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January 30, 2012
She started high school at age 9 and college at 13. Now 18, Crystal Vander Zanden is in her second year of her biochemistry doctoral degree at Colorado State University, developing more effective pharmaceuticals.
Not exactly the easy road for Vander Zanden, who grew up in Glendale, Ariz., and was home-schooled as a youngster.
Still, her professors and fellow graduate students say she’s no different than her peers. Except for the part where she’s a teaching assistant for students her age and older.
“She’s doing great,” said Shing Ho, Vander Zanden's advisor and chair of the Department of Biochemistry and Molecular Biology in the College of Natural Sciences. “She gave a progress report in the fall attended by faculty and students, and unanimously, the faculty and students believe she did one of the best jobs.”
Vander Zanden is helping Ho and a team of eight scientists around the world write the official two-page definition of halogen bonds for the International Union of Pure and Applied Chemistry, which is the Webster’s Dictionary equivalent for chemists.
Vander Zanden picked CSU because she was interested in the biochemistry research program but also wanted something close to home. She had to bring her mother to the interview since she was only 17 at the time.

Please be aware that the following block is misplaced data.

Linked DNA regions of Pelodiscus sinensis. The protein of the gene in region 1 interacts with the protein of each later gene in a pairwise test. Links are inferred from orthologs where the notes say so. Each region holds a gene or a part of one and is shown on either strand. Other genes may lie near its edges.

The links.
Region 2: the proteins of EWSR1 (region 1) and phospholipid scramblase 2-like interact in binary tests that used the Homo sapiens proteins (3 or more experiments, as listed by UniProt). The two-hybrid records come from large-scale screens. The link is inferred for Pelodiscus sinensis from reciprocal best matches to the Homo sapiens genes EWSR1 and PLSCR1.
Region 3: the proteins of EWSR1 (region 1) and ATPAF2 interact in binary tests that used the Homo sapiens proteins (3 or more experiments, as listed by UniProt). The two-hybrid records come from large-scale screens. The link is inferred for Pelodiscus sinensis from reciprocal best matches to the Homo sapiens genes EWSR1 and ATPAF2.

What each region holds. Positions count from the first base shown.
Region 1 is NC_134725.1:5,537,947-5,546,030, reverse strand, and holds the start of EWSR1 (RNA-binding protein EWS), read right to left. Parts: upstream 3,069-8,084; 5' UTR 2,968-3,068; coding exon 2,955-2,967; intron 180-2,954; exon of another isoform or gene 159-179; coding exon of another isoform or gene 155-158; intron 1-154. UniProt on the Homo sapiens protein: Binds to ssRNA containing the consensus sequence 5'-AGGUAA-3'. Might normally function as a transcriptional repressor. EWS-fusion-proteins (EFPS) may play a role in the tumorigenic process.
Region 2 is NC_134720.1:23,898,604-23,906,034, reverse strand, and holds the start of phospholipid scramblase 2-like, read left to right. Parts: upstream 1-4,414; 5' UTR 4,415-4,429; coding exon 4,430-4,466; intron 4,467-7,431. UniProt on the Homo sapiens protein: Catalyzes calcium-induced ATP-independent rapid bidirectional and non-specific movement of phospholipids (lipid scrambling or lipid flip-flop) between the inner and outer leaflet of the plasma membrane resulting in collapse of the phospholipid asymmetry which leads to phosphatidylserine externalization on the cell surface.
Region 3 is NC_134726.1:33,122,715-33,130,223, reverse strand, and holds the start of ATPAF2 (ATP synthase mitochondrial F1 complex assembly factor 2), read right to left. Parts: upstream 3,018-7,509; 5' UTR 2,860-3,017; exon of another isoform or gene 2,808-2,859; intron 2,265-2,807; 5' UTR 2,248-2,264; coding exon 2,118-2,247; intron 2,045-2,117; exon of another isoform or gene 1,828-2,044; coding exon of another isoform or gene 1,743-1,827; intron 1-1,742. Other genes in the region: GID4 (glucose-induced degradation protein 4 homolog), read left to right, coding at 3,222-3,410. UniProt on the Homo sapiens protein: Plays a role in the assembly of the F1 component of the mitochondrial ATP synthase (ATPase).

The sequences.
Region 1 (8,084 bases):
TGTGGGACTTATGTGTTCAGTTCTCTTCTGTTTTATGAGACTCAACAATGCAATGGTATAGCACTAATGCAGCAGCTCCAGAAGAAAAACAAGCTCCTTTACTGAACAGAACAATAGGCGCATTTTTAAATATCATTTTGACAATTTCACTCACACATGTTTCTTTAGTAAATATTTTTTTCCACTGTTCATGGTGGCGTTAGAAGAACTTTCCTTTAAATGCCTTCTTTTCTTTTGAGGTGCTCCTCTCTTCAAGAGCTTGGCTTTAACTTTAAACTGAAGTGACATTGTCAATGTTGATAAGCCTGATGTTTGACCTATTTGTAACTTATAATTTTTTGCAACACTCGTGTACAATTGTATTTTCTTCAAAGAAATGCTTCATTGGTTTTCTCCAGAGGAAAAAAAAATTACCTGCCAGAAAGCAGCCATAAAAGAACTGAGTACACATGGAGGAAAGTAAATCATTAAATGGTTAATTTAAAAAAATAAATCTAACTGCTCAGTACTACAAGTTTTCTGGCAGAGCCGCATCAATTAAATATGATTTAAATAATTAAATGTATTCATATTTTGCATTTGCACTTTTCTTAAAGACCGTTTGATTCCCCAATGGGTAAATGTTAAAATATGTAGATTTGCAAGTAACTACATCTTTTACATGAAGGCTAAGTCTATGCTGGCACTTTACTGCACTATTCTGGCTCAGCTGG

“With my undergraduate, I did some research and I realized that’s what I wanted to do,” Vander Zanden said. “I really enjoyed science and working in the lab.”
CSU has been an easier transition than her other schools because she’s in the “college age” group, she said.
“I am mature for my age, but for the most part age hasn’t been an issue,” she said. “It’s definitely easier as I get older – these situations become easier to deal with.”
Ho agreed that “graduate students have accepted her as their peer.”
Ho’s research group was the first in the world investigating and predicting how biological systems use halogen bonds. Halogens are a class of atoms in the periodic table that include iodine, bromine and chlorine, any of which can improve drug affinity. They’ve been misinterpreted as negatively charged compounds but they actually interact with other atoms that are electron-rich and help compounds recognize each other, Ho said.
Halogen bonds are starting to be used to develop anti-coagulants and HIV drugs, he said. Ho recently received a three-year, $455,000 grant from the National Science Foundation to develop computer programs to allow scientists to use halogen bonds in drug design. He works with Anthony Rappé, a professor in CSU’s Department of Chemistry.
“We have world-class science that impacts scientists across the world,” Ho said. “We’re at forefront of integrating the fields of chemistry and biochemistry.”
Vander Zanden is helping to write those programs that will help scientists identify whether they have halogen bonds in molecular structures. She was Ho’s teaching assistant in Physical Biochemistry for undergraduates in the fall.
Megan Carter, another of Ho’s graduate students, recalls interviewing Vander Zanden and being warned that they’d be interviewing a teenager for a graduate position. Vander Zanden is so mature that Carter didn’t realize she was that candidate, she said.
“I remember talking to Crystal about the science – I didn’t think she was the young student,” Carter said. “Crystal was very comfortable with us.”
Contact: Emily Wilmsen
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